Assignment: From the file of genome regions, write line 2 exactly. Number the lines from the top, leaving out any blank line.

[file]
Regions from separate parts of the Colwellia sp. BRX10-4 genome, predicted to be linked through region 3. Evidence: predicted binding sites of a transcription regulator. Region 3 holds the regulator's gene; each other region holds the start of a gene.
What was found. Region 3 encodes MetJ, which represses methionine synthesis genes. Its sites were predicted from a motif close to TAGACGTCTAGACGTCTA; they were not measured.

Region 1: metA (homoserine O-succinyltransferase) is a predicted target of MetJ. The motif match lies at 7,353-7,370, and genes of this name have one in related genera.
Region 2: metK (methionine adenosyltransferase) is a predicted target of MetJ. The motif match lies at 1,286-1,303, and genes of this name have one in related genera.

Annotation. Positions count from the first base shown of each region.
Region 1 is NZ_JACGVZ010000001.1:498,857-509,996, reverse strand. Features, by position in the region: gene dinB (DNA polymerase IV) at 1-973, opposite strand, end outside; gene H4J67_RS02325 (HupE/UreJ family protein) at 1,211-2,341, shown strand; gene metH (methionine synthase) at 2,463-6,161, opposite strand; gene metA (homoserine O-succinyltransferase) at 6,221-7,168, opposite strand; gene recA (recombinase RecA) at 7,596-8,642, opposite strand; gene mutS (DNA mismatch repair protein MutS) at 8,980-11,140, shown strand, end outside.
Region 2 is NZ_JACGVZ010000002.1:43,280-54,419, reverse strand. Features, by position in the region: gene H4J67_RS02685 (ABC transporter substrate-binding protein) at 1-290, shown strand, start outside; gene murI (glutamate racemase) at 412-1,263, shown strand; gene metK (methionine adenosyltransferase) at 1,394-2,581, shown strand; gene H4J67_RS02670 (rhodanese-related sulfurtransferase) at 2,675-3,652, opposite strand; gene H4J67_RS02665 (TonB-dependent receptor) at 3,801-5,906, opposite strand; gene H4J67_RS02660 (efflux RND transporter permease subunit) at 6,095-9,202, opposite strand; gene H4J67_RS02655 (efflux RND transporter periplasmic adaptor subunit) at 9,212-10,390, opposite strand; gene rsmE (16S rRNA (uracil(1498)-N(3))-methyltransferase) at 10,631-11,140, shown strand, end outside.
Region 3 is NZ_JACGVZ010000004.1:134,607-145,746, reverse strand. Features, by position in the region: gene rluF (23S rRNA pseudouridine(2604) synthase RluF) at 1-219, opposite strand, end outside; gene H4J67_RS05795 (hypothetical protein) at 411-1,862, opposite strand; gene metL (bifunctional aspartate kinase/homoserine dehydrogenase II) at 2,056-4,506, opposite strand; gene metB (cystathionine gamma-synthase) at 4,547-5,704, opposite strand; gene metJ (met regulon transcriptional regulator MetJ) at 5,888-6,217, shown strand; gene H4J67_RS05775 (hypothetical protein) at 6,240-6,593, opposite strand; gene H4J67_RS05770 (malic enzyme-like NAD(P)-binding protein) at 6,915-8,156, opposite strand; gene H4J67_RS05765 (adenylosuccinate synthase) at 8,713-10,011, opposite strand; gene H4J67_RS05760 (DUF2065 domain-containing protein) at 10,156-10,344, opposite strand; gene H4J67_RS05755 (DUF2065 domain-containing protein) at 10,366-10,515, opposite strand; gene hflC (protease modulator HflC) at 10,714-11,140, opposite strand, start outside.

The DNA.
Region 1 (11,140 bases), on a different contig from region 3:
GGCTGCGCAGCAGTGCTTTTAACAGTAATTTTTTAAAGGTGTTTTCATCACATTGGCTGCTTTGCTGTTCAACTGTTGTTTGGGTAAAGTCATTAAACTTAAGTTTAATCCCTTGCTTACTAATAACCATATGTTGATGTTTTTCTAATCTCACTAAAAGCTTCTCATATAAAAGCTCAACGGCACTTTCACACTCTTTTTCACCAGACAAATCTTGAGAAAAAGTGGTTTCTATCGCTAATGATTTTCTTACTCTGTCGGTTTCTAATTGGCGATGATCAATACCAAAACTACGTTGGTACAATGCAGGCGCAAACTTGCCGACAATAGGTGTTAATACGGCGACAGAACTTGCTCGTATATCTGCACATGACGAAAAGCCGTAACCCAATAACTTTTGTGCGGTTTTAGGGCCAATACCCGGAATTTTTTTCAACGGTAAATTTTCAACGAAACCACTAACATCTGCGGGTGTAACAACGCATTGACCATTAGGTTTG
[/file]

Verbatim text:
What was found. Region 3 encodes MetJ, which represses methionine synthesis genes. Its sites were predicted from a motif close to TAGACGTCTAGACGTCTA; they were not measured.